This extends the main definition of the
location object with constructs specific to HTML documents.
||A CSS Selector||String||No|
||See full description below||String||No|
||See full description in the next separate section||Object||No|
partialCfi is an expression conforming to the “right-hand” side of the EPUB CFI syntax, that is to say: without the EPUB-specific OPF spine item reference that precedes the first
! exclamation mark (which denotes the “step indirection” into a publication document). Note that the wrapping
epubcfi(***) syntax is not used for the
partialCfi string, i.e. the “fragment” part of the CFI grammar is ignored.
This construct enables a serializable representation of a DOM Range.
||A serializable representation of the “start” boundary point of the DOM Range||Object (see below)||Yes|
||A serializable representation of the “end” boundary point of the DOM Range||Object (see below)||No|
end field is optional. When only the
start field is specified, the
domRange object represents a “collapsed” range that has identical “start” and “end” boundary points.
||A CSS Selector to a DOM element||String||Yes|
||See full description below||integer, starting at zero ([0, n])||Yes|
||See full description below||integer, starting at zero ([0, n])||No|
In a DOM Range object, the
startOffset tuple represents the “start” boundary point. Similarly, the the
endOffset tuple represents the “end” boundary point. In both cases, the
start/endContainer property is a pointer to either a DOM text node, or a DOM element (this typically depends on the mechanism from which the DOM Range instance originates, for example when obtaining the currently-selected document fragment using the
window.selection API). In the case of a DOM text node, the
start/endOffset corresponds to a position within the character data. In the case of a DOM element node, the
start/endOffset corresponds to a position that designates a child text node.
Note that a recommended implementation feature is to “normalize” DOM Ranges so that the
start/endContainer property always references a DOM text node (i.e. not an DOM element). On mobile devices where touch interaction is used, browser engines may already perform such a normalization step. On desktop platforms where interaction is mouse-driven (or other accurate pointing device), the user selection may not necessarily be normalized ahead of time. Either way, the DOM Range serialization model described herein supports the element use-case.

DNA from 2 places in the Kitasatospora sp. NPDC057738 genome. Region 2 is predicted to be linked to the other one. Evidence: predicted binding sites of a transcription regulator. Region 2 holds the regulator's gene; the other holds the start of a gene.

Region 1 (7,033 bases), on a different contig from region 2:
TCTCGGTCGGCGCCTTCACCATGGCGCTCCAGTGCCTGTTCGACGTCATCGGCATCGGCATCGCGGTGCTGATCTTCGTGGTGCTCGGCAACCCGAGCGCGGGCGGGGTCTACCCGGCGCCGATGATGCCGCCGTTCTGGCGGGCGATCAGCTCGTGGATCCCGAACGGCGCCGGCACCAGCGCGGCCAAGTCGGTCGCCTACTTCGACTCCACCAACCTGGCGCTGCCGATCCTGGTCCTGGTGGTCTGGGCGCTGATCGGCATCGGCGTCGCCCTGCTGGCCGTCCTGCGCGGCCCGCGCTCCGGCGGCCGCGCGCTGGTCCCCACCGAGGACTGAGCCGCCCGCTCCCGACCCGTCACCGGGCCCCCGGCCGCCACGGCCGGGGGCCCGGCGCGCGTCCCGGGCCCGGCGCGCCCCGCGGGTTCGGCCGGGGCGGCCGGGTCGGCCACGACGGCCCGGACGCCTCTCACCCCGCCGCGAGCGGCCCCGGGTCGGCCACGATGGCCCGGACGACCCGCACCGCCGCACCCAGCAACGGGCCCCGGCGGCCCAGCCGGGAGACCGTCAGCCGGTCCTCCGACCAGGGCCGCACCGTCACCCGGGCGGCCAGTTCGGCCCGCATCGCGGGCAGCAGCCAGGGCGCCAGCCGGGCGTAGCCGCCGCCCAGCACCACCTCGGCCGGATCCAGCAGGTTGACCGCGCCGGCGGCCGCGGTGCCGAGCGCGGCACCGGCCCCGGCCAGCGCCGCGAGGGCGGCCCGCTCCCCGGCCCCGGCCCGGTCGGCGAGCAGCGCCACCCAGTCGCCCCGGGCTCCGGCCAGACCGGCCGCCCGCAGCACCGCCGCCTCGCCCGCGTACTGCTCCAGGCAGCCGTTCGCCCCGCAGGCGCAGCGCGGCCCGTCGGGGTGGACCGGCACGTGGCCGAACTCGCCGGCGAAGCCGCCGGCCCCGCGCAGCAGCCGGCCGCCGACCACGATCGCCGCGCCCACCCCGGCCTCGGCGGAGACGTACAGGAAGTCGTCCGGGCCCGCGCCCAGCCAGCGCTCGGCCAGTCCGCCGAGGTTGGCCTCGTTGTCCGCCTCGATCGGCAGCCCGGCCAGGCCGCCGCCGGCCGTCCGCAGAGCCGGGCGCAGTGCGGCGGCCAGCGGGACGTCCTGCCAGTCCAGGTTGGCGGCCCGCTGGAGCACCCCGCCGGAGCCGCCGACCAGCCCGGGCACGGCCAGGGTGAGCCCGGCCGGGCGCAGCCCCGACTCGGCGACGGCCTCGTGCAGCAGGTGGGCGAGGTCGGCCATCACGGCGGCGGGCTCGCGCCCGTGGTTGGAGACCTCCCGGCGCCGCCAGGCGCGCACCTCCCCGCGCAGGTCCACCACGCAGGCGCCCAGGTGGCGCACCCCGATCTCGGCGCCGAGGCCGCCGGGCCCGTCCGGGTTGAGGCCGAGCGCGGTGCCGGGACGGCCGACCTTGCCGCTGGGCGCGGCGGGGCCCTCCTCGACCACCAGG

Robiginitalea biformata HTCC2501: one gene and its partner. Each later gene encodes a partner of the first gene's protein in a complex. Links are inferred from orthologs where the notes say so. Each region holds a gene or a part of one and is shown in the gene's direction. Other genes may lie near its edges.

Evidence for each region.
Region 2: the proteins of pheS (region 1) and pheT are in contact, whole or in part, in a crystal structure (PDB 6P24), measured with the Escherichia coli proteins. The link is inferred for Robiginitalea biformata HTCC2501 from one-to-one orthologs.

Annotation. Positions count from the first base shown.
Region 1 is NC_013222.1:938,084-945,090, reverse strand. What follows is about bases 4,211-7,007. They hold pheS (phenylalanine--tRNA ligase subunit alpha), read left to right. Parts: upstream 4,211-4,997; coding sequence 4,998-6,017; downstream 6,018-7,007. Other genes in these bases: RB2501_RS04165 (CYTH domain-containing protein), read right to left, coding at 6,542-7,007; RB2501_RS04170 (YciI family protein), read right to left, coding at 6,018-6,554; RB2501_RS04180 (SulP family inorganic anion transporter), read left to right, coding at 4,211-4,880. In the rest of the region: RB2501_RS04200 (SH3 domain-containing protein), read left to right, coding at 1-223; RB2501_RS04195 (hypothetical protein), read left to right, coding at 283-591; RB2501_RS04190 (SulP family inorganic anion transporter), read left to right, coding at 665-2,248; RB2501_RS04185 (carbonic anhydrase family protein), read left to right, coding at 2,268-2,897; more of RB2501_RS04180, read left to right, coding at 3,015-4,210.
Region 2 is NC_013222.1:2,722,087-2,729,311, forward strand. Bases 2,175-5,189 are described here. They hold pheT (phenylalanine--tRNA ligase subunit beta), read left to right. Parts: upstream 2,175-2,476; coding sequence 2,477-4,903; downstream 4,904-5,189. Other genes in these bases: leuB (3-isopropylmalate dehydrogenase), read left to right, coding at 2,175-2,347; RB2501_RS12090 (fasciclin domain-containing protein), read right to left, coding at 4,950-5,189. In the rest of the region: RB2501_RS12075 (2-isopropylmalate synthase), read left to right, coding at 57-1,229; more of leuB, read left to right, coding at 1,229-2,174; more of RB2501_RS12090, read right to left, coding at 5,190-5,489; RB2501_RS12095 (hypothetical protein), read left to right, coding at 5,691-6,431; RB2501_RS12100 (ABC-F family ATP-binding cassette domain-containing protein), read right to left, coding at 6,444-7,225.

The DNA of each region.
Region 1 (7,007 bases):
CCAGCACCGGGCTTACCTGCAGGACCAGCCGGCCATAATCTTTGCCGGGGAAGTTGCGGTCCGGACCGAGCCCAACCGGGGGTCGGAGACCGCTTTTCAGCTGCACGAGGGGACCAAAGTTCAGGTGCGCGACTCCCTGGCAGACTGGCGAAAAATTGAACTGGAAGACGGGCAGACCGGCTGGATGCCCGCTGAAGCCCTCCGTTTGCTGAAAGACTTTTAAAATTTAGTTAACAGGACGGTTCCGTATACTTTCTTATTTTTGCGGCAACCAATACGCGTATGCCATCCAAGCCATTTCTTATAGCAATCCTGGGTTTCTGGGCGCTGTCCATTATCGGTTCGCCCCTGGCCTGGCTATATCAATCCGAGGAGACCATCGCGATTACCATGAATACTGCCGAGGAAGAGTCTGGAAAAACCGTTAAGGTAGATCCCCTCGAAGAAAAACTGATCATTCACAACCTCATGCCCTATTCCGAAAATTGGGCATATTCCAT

cssSelector field always references a DOM element. If the original DOM Range
start/endContainer property references a DOM text node, the
textNodeIndex field is used to complement the CSS Selector; thereby providing a pointer to a child DOM text node; and
charOffset is used to tell a position within the character data of that DOM text node (just as the DOM Range
start/endOffset does). If the original DOM Range
start/endContainer property references a DOM Element, then the
textNodeIndex field is used to designate the child Text node (just as the DOM Range
start/endOffset does), and the optional
charOffset field is not used (as there is no explicit position within the character data of the text node).
The definition of the
text object includes
after. When specified in the context of a “range”
location, this textual information must be populated using the “raw” DOM character data (as opposed to a normalized / trimmed form), which typically includes insignificant leading/trailing/interspersed whitespaces. This is so that consuming APIs have the option to match the
locator.text information with the original DOM text. It is therefore advised that the text should be “cleaned-up” before being presented to end users.